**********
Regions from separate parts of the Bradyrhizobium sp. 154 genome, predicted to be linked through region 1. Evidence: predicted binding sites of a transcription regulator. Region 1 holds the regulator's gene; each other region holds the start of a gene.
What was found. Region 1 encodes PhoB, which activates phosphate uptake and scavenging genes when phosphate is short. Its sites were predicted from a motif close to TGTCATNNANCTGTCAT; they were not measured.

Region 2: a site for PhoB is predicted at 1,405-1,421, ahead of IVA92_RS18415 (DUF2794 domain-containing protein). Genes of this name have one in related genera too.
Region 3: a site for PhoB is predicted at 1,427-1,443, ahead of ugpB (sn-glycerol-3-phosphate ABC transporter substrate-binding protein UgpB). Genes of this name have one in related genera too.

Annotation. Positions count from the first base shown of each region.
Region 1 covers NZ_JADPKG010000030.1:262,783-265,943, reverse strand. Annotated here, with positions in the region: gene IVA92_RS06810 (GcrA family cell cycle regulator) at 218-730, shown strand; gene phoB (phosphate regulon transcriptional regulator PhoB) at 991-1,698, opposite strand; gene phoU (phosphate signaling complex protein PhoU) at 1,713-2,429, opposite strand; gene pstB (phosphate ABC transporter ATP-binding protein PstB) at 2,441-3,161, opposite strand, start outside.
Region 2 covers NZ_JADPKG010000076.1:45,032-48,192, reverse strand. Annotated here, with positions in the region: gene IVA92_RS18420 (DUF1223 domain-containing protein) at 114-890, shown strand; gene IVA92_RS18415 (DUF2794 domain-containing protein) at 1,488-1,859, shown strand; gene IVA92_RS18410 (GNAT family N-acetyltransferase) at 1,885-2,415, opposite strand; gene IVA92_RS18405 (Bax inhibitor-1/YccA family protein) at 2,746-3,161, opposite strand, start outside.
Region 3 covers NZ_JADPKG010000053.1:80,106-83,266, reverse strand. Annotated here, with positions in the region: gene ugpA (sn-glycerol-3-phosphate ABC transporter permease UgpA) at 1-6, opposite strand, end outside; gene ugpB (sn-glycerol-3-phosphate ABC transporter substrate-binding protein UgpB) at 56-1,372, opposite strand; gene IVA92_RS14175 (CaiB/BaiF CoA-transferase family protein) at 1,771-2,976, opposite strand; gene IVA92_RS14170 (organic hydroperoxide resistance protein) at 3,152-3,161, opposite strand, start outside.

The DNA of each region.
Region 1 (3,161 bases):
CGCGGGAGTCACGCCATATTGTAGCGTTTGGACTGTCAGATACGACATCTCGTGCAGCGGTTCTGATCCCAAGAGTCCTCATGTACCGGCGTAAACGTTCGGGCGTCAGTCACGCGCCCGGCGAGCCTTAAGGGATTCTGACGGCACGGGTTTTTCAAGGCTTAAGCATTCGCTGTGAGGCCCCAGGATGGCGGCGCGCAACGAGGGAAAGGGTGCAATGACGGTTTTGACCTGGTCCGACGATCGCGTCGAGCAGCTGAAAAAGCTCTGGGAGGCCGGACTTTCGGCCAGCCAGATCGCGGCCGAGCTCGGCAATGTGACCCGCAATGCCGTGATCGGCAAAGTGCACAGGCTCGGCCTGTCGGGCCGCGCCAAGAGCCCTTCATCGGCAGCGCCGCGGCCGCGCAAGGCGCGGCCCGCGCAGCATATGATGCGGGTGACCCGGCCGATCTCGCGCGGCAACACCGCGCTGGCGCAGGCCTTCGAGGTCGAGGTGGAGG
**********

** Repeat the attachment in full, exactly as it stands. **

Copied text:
Regions from separate parts of the Bradyrhizobium sp. 154 genome, predicted to be linked through region 1. Evidence: predicted binding sites of a transcription regulator. Region 1 holds the regulator's gene; each other region holds the start of a gene.
What was found. Region 1 encodes PhoB, which activates phosphate uptake and scavenging genes when phosphate is short. Its sites were predicted from a motif close to TGTCATNNANCTGTCAT; they were not measured.

Region 2: a site for PhoB is predicted at 1,405-1,421, ahead of IVA92_RS18415 (DUF2794 domain-containing protein). Genes of this name have one in related genera too.
Region 3: a site for PhoB is predicted at 1,427-1,443, ahead of ugpB (sn-glycerol-3-phosphate ABC transporter substrate-binding protein UgpB). Genes of this name have one in related genera too.

Annotation. Positions count from the first base shown of each region.
Region 1 covers NZ_JADPKG010000030.1:262,783-265,943, reverse strand. Annotated here, with positions in the region: gene IVA92_RS06810 (GcrA family cell cycle regulator) at 218-730, shown strand; gene phoB (phosphate regulon transcriptional regulator PhoB) at 991-1,698, opposite strand; gene phoU (phosphate signaling complex protein PhoU) at 1,713-2,429, opposite strand; gene pstB (phosphate ABC transporter ATP-binding protein PstB) at 2,441-3,161, opposite strand, start outside.
Region 2 covers NZ_JADPKG010000076.1:45,032-48,192, reverse strand. Annotated here, with positions in the region: gene IVA92_RS18420 (DUF1223 domain-containing protein) at 114-890, shown strand; gene IVA92_RS18415 (DUF2794 domain-containing protein) at 1,488-1,859, shown strand; gene IVA92_RS18410 (GNAT family N-acetyltransferase) at 1,885-2,415, opposite strand; gene IVA92_RS18405 (Bax inhibitor-1/YccA family protein) at 2,746-3,161, opposite strand, start outside.
Region 3 covers NZ_JADPKG010000053.1:80,106-83,266, reverse strand. Annotated here, with positions in the region: gene ugpA (sn-glycerol-3-phosphate ABC transporter permease UgpA) at 1-6, opposite strand, end outside; gene ugpB (sn-glycerol-3-phosphate ABC transporter substrate-binding protein UgpB) at 56-1,372, opposite strand; gene IVA92_RS14175 (CaiB/BaiF CoA-transferase family protein) at 1,771-2,976, opposite strand; gene IVA92_RS14170 (organic hydroperoxide resistance protein) at 3,152-3,161, opposite strand, start outside.

The DNA of each region.
Region 1 (3,161 bases):
CGCGGGAGTCACGCCATATTGTAGCGTTTGGACTGTCAGATACGACATCTCGTGCAGCGGTTCTGATCCCAAGAGTCCTCATGTACCGGCGTAAACGTTCGGGCGTCAGTCACGCGCCCGGCGAGCCTTAAGGGATTCTGACGGCACGGGTTTTTCAAGGCTTAAGCATTCGCTGTGAGGCCCCAGGATGGCGGCGCGCAACGAGGGAAAGGGTGCAATGACGGTTTTGACCTGGTCCGACGATCGCGTCGAGCAGCTGAAAAAGCTCTGGGAGGCCGGACTTTCGGCCAGCCAGATCGCGGCCGAGCTCGGCAATGTGACCCGCAATGCCGTGATCGGCAAAGTGCACAGGCTCGGCCTGTCGGGCCGCGCCAAGAGCCCTTCATCGGCAGCGCCGCGGCCGCGCAAGGCGCGGCCCGCGCAGCATATGATGCGGGTGACCCGGCCGATCTCGCGCGGCAACACCGCGCTGGCGCAGGCCTTCGAGGTCGAGGTGGAGG